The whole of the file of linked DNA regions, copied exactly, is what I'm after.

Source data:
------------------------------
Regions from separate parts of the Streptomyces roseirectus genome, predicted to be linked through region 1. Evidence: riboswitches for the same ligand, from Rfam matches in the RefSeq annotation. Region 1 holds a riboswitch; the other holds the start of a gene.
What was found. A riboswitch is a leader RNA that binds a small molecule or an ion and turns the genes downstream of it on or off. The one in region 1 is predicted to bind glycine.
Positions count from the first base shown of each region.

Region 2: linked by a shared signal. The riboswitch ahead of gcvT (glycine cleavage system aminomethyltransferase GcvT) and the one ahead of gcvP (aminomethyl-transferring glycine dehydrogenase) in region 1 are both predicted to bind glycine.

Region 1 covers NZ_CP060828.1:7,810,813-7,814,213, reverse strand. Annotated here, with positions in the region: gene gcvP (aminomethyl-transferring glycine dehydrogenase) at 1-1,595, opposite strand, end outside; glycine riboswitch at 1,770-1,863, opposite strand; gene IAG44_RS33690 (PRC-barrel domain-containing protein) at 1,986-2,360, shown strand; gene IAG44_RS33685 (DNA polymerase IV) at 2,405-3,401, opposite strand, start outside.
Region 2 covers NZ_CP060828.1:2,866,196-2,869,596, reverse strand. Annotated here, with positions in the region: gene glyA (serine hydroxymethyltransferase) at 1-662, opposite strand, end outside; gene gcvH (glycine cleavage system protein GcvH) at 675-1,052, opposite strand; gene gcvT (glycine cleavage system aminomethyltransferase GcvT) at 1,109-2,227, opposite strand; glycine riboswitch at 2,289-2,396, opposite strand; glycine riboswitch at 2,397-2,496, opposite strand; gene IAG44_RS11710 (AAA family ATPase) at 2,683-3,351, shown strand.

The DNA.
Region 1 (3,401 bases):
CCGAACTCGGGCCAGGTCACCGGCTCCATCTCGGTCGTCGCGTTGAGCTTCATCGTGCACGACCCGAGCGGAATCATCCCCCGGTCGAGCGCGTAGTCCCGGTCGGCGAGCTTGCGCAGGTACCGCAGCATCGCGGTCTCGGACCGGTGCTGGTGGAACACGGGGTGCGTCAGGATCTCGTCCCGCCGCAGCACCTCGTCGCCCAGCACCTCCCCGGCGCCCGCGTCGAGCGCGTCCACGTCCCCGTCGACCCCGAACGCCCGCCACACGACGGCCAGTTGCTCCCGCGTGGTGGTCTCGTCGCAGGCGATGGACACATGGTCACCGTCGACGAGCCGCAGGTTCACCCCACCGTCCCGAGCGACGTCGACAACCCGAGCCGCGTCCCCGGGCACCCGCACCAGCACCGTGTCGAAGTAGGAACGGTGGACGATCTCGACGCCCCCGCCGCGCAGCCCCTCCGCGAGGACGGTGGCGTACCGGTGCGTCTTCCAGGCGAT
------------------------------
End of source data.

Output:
Regions from separate parts of the Streptomyces roseirectus genome, predicted to be linked through region 1. Evidence: riboswitches for the same ligand, from Rfam matches in the RefSeq annotation. Region 1 holds a riboswitch; the other holds the start of a gene.
What was found. A riboswitch is a leader RNA that binds a small molecule or an ion and turns the genes downstream of it on or off. The one in region 1 is predicted to bind glycine.
Positions count from the first base shown of each region.

Region 2: linked by a shared signal. The riboswitch ahead of gcvT (glycine cleavage system aminomethyltransferase GcvT) and the one ahead of gcvP (aminomethyl-transferring glycine dehydrogenase) in region 1 are both predicted to bind glycine.

Region 1 covers NZ_CP060828.1:7,810,813-7,814,213, reverse strand. Annotated here, with positions in the region: gene gcvP (aminomethyl-transferring glycine dehydrogenase) at 1-1,595, opposite strand, end outside; glycine riboswitch at 1,770-1,863, opposite strand; gene IAG44_RS33690 (PRC-barrel domain-containing protein) at 1,986-2,360, shown strand; gene IAG44_RS33685 (DNA polymerase IV) at 2,405-3,401, opposite strand, start outside.
Region 2 covers NZ_CP060828.1:2,866,196-2,869,596, reverse strand. Annotated here, with positions in the region: gene glyA (serine hydroxymethyltransferase) at 1-662, opposite strand, end outside; gene gcvH (glycine cleavage system protein GcvH) at 675-1,052, opposite strand; gene gcvT (glycine cleavage system aminomethyltransferase GcvT) at 1,109-2,227, opposite strand; glycine riboswitch at 2,289-2,396, opposite strand; glycine riboswitch at 2,397-2,496, opposite strand; gene IAG44_RS11710 (AAA family ATPase) at 2,683-3,351, shown strand.

The DNA.
Region 1 (3,401 bases):
CCGAACTCGGGCCAGGTCACCGGCTCCATCTCGGTCGTCGCGTTGAGCTTCATCGTGCACGACCCGAGCGGAATCATCCCCCGGTCGAGCGCGTAGTCCCGGTCGGCGAGCTTGCGCAGGTACCGCAGCATCGCGGTCTCGGACCGGTGCTGGTGGAACACGGGGTGCGTCAGGATCTCGTCCCGCCGCAGCACCTCGTCGCCCAGCACCTCCCCGGCGCCCGCGTCGAGCGCGTCCACGTCCCCGTCGACCCCGAACGCCCGCCACACGACGGCCAGTTGCTCCCGCGTGGTGGTCTCGTCGCAGGCGATGGACACATGGTCACCGTCGACGAGCCGCAGGTTCACCCCACCGTCCCGAGCGACGTCGACAACCCGAGCCGCGTCCCCGGGCACCCGCACCAGCACCGTGTCGAAGTAGGAACGGTGGACGATCTCGACGCCCCCGCCGCGCAGCCCCTCCGCGAGGACGGTGGCGTACCGGTGCGTCTTCCAGGCGAT